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Comet Electricals and faulty goods, what are my rights here?


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The trouble is, I have already been back to the store twice now, its baffling me why they are not complying with Section 48a.

I was about to accept defeat, cut my losses and put it down to a bad experience, but you have given me renewed enthusiasm to see this through.

My son recently bought this http://www.maplin.co.uk/Module.aspx?ModuleNo=222045 and I am going to ask if I can borrow it. I'll hide it in a document wallet and place it on the customer service counter when I return to the store and capture the manager declining a 95% refund. I can show him a copy of Section 48a on camera. I’ll try again and agree a refund while the camera is running and have him decline a request to pay my consequential losses. I'll need to be suited & booted so I hope the manager doesn’t notice my change of attire and hand-deliver to the manager a LBA before picking up the document wallet and leaving the store.

I don’t trust this guy, he lied to me saying it was the manufacturer’s policy to require consumers to return to the store later to collect exchange goods and I understood the retailer is responsible for putting things right when there is a breach of contract.

I just have a feeling Comet will lie again at court if the Judge asks if I explored accepting a partial refund. I need something concrete to present in evidence, or some YouTube entertainment material if I lose.

 

I'll prepare a draft Form N1 Particulars and post here for comment.

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Heres the proposed Form N1 particulars:

 

Draft Particulars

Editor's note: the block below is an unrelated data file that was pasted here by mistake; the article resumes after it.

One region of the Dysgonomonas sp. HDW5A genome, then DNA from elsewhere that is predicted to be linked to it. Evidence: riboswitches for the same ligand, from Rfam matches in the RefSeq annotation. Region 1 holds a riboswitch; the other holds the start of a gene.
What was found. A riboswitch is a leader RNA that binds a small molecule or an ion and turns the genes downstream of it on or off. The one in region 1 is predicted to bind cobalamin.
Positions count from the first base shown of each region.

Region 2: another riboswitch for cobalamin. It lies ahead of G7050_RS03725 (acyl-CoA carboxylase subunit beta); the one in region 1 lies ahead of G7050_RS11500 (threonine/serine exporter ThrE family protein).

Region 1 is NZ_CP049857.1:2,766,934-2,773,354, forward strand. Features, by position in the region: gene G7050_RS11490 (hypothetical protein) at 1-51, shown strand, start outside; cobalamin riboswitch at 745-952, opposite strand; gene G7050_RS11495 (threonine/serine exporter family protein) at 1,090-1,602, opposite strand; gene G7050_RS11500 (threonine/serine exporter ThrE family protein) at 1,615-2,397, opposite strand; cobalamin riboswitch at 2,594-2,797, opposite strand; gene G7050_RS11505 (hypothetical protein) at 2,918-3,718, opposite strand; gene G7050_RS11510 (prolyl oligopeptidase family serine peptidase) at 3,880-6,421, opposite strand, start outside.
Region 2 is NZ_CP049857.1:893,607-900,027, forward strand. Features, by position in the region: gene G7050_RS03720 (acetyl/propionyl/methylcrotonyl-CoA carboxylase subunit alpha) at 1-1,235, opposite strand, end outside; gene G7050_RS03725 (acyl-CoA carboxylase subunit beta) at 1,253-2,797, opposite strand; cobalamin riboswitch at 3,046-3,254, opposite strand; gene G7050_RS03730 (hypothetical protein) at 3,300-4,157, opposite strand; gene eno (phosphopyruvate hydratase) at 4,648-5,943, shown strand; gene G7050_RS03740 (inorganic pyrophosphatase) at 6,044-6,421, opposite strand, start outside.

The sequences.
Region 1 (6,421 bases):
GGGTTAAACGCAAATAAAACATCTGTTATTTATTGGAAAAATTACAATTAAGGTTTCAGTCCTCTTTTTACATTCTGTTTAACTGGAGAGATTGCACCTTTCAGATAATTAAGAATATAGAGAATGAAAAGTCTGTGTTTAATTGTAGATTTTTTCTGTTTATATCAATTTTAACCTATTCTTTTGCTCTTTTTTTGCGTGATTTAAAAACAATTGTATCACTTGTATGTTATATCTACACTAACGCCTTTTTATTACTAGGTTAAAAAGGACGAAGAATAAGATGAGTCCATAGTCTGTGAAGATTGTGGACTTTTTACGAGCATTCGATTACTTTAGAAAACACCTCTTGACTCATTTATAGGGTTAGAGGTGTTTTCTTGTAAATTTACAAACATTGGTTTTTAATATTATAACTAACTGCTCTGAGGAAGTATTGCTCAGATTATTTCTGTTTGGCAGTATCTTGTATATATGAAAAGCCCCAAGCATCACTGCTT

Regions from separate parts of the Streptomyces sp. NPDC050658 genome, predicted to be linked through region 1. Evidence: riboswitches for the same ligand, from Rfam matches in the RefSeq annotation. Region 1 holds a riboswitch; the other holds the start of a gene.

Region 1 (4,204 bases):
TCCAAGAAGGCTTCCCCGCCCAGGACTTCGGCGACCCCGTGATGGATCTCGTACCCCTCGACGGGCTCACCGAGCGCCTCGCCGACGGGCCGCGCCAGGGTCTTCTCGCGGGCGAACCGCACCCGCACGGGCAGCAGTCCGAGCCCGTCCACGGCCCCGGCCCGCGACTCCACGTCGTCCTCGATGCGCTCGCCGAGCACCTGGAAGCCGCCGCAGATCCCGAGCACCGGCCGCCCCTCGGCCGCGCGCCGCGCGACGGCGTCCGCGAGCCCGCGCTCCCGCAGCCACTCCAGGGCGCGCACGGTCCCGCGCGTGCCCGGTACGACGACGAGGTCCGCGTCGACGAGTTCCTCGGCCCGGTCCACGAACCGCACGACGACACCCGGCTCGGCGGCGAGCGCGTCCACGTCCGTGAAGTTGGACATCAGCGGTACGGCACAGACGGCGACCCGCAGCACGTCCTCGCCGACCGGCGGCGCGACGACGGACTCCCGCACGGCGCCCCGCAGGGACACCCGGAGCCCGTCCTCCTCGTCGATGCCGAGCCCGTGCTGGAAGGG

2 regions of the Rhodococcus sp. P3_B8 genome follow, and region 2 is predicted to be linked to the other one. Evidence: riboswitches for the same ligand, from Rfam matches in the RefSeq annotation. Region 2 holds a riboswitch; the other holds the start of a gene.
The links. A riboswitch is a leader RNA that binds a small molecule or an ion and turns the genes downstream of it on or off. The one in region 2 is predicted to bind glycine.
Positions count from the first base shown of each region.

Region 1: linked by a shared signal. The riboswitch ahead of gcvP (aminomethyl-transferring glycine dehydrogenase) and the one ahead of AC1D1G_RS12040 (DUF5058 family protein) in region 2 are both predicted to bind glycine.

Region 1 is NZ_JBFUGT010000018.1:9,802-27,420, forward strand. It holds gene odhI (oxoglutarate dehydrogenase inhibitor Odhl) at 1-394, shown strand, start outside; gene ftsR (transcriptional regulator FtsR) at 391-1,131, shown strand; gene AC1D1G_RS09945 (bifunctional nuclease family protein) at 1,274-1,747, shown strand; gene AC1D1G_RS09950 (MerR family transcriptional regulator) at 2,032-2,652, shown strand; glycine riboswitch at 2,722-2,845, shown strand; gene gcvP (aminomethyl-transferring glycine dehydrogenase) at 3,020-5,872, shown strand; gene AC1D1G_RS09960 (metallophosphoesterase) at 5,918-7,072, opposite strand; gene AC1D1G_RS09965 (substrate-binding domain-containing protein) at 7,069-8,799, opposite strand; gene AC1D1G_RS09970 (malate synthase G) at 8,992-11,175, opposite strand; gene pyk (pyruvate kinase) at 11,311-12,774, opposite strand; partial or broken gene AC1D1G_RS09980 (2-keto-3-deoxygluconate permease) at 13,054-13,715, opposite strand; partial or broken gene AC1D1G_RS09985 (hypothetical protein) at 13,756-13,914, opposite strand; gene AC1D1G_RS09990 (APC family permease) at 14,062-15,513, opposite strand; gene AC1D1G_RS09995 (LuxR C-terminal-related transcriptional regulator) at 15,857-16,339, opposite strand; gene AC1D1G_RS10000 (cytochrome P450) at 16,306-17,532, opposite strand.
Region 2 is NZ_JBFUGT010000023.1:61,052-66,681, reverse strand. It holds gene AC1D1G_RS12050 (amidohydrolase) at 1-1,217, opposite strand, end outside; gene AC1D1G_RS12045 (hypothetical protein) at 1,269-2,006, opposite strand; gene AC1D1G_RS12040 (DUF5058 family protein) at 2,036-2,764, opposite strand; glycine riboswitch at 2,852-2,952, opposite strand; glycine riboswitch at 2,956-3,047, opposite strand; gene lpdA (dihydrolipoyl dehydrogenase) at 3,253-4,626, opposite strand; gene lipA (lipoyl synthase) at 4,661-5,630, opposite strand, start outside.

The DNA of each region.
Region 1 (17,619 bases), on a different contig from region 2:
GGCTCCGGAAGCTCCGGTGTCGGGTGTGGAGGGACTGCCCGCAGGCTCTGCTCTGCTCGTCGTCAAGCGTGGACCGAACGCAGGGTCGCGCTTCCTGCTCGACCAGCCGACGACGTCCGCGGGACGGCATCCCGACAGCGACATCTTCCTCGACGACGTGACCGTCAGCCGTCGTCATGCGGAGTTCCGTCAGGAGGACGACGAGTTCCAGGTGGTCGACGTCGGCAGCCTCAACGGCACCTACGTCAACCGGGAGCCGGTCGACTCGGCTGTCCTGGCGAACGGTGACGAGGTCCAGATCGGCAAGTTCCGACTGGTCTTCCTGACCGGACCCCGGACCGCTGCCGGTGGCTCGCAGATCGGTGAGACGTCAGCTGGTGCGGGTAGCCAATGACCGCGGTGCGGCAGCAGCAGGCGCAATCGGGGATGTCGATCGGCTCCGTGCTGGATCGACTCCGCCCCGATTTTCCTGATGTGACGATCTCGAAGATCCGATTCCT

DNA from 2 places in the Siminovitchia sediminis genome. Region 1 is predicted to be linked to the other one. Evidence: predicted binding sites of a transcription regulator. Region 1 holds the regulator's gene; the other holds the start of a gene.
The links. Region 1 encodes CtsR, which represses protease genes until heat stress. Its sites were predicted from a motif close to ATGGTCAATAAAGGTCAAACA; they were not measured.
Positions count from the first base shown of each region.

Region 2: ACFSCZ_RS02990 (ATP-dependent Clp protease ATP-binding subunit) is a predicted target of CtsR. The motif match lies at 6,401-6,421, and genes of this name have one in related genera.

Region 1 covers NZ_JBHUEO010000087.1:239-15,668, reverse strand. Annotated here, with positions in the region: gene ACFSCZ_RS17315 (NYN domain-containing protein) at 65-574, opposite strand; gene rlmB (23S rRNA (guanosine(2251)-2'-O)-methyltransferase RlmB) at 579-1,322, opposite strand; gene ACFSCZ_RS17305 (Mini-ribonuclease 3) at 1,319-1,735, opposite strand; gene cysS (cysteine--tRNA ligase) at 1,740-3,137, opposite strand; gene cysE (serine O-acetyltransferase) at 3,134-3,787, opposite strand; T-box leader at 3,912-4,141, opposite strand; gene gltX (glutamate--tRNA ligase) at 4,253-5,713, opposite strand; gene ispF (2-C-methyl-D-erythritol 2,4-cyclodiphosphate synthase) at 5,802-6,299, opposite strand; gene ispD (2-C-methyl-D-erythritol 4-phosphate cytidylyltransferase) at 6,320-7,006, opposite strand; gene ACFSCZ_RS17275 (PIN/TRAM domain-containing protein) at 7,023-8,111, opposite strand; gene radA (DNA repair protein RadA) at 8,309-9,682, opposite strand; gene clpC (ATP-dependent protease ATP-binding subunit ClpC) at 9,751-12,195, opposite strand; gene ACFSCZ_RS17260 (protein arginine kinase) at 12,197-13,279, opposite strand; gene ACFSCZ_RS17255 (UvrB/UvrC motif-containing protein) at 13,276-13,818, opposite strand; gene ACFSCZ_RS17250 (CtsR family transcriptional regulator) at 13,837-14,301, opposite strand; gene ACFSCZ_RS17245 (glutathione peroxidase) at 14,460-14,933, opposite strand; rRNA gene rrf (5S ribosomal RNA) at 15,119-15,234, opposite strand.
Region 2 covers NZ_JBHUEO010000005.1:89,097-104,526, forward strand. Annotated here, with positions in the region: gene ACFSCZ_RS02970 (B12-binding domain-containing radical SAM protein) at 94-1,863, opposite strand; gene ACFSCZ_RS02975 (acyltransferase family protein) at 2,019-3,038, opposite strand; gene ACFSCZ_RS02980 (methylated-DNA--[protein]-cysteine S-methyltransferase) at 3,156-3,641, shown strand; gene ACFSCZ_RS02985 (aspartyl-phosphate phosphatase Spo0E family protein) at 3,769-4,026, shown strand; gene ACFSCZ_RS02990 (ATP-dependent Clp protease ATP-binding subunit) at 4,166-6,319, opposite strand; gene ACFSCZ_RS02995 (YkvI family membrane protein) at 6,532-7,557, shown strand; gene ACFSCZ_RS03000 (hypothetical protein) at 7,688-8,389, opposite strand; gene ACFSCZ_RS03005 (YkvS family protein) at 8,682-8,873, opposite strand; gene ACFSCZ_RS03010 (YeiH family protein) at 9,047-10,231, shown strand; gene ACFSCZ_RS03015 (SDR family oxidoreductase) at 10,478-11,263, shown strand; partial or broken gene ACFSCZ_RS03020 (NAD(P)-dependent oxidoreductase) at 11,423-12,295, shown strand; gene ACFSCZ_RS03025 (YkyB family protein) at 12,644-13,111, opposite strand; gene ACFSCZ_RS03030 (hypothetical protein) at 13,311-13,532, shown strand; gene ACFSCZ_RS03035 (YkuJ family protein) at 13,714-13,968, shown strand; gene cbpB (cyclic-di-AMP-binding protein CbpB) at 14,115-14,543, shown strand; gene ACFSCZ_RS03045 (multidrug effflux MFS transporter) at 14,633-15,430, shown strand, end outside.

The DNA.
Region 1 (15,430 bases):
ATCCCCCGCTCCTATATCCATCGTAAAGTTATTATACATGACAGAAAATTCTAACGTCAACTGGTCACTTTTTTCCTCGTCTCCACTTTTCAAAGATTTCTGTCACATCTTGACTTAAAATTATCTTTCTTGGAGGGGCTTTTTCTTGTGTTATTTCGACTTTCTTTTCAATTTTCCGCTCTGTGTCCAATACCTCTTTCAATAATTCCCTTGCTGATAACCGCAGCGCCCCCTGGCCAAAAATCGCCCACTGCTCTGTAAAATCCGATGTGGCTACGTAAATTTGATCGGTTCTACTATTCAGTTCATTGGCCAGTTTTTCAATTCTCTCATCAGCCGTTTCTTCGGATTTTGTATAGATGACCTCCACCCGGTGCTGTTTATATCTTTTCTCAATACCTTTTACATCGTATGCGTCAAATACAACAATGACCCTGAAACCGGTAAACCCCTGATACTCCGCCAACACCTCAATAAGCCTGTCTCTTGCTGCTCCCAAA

I bought a HP Photo Smart combined printer scanner machine from the defendant on 27 October 2009 for £149.99. The goods performed well during the first week but developed an intermittent fault where the printer produced horizontal banding (occasional blank lines in a document). The fault progressively got worse and I followed the manufacturer’s instructions which said to run the print head "cleaning cycle" over and over again until the fault goes away. It often took repeated attempts to print a document to get a perfect finish and printing photographs was not possible without white horizontal lines across them. This consumed ink cartridges which needed replacing at £9.99 each which the printer takes four at a time. This did not resolve the problem and the cost of ink cartridge replacement is now £119.98. I returned the goods to the retailer and asked for an exchange on 21 January 2010. My request was denied by the store assistant. I then asked for a refund and my request was again denied and the store assistant commented it was "company Policy" they do not give refunds or exchanges for faulty goods and they have to be returned to the manufacturer. The store assistant confirmed the customer services desk where we are standing is monitored and recorded by in-store CCTV and I left the store without the goods or a refund. The store assistant gave a receipt for the goods. I bought another printer of the same make and similar functionality elsewhere and it has performed perfectly ever since. I asked the store for a refund again in writing but my request received no reply. I returned to the store on 21 February and asked for a refund of £149.99 but my request was declined and the store manager said it was the manufacturer’s policy and not the defendant’s policy they do not exchange goods at the point of sale and they require consumer to return at a later date to collect exchange goods. I returned to the defendant store the next day on 22 February and asked for a 95% refund under the Sale of Goods Act to take into account I had the goods for three months although is was faulty but my request was declined by the service manager.